R. Samson Raphael Hirsch – (1808-1888) A recent luminary who studied Talmud in Germany as well as secular studies at the University of Bonn. As chief rabbi of Moravia and Austrian Silesia, he briefly served as a member of the Austrian parliament. Eloquent, intelligent and educated he capably fought emerging Reform movements in Europe and wrote his famous commentary on the Chumash as well as other works to preserve the truth of Real Judaism.
Maimonides (Rambam) – (1135-1204) Recognized as the most comprehensive mind of medieval Jewry, his scholarship embraced all Biblical and rabbinic literature as well as the science and philosophy of the day. He was also an accomplished physician and wrote treatises on medicine. His most famous works are the Mishne Torah [Yad Chazaka], which is a brilliant and comprehensive halachic code, and the Moreh Nevuchim, a celebrated work on philosophy and Judaism. Originally written in Arabic, it has been translated into English under the title Guide for the Perplexed.
Nachmanides (Ramban) – (1195-1270) An illustrious, brilliant talmudist and theologian, he also studied philosophy and science. He earned his livelihood through the practice of medicine. Author of many volumes of taimudic commentaries and theology, he also wrote one of the most respected Bible commentaries to date. Though often in scholarly disagreement with Maimonides, he maintained a great respect for his older contemporary.
Rashi (Rabbi Shlomo Yitzchaki) – (1040-1105) was probably the most consequential of the post talmudic scholars. An early Rishon, he wrote unelaborate but perfectly thought-out running commentaries on the Bible and Talmud, not to mention his numerous responsa. His is considered the basic essential Bible commentary.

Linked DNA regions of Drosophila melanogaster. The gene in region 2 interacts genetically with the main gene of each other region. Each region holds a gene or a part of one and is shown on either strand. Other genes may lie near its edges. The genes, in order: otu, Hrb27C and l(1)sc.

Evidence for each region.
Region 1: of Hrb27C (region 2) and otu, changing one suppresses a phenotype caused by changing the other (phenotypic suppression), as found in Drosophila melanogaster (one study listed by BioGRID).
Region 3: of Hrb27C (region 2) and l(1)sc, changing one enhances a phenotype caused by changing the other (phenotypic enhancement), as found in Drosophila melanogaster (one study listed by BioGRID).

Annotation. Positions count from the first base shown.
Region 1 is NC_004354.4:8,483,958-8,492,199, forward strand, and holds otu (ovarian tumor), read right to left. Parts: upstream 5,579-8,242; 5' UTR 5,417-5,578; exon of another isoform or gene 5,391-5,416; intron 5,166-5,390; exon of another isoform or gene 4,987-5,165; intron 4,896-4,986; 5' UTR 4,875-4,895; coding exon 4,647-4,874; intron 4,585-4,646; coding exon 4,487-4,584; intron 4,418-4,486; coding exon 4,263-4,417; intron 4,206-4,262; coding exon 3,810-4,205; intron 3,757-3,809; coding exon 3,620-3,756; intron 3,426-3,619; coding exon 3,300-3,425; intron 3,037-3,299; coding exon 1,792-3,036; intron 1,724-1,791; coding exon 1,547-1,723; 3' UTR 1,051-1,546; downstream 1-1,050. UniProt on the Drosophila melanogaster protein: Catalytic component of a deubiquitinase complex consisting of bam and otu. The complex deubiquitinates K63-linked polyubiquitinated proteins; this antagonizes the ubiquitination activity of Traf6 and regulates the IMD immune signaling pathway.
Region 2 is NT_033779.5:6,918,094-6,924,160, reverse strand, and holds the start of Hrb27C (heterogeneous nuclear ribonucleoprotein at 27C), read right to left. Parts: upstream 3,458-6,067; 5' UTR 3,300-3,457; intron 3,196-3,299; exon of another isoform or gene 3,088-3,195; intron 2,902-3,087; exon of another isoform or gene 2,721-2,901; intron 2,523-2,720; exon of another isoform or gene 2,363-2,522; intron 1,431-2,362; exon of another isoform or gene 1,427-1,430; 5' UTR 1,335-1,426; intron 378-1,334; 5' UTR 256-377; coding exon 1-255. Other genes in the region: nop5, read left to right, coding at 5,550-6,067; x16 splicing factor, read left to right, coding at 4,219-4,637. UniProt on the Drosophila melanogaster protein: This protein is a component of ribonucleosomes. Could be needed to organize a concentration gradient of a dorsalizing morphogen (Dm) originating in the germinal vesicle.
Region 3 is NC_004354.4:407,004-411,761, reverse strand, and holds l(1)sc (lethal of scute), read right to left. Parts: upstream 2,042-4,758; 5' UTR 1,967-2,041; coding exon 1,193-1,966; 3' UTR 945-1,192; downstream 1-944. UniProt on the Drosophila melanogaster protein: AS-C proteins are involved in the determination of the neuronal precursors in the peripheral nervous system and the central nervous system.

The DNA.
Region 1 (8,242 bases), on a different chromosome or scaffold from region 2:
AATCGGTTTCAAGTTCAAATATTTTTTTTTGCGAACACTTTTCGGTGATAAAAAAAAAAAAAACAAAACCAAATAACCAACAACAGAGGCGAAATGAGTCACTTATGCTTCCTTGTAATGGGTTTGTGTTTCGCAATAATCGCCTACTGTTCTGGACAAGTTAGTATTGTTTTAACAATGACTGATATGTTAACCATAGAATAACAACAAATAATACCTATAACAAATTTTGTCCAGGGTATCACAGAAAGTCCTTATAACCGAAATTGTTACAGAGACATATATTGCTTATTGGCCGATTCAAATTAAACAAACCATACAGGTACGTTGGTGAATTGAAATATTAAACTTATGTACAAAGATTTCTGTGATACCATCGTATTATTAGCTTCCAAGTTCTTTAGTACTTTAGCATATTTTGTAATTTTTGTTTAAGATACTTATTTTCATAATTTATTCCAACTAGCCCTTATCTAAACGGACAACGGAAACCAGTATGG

Rishonim – The name given to the series of Torah-leaders who lived from the l1th century until about the 14th.
R. Saadiah Gaon – (892-942) Perhaps the most famous gaon. Strong in his opposition to the Karaites, the sect of that period who rejected the Oral Law, he was respected as the intellectual leader of his day. An expert in the philosophical methods of the Arab civilization, he wrote volumes of philosophy and halachic resposa as well.
Tannaim – The authors of the Mishna, ranging in time approximately from 10 CE. to 200 CE.
R. Elchonon Wasserman – (1874-1943) A leader of religious Jewry in Europe who started his career during the period between the World Wars as the head of a small local rabbinical academy which he transformed into a large successful institution. That he was a tireless prober for truth is evident in his talmudic works and other writings. His sincerity and scholarship gave him a well-deserved good name throughout the world. He died a martyr, with the words of the Torah on his lips, during the Second World War.
R. Yochanan ben Zakkai – (35-75) A great tanna who lived at the period of the destruction of the Second Temple, he later founded the great talmudical academy at Yavneh. Aside from his great learning he was an established leader and, as the head of the peace party in the struggle against the Romans, he saved many Jews and earned the trust of the Romans.
* * *
Previous Chapter - Next Chapter
Return to: Introduction - Table of Contents - Other Divrei Torah - Chateau Mezcal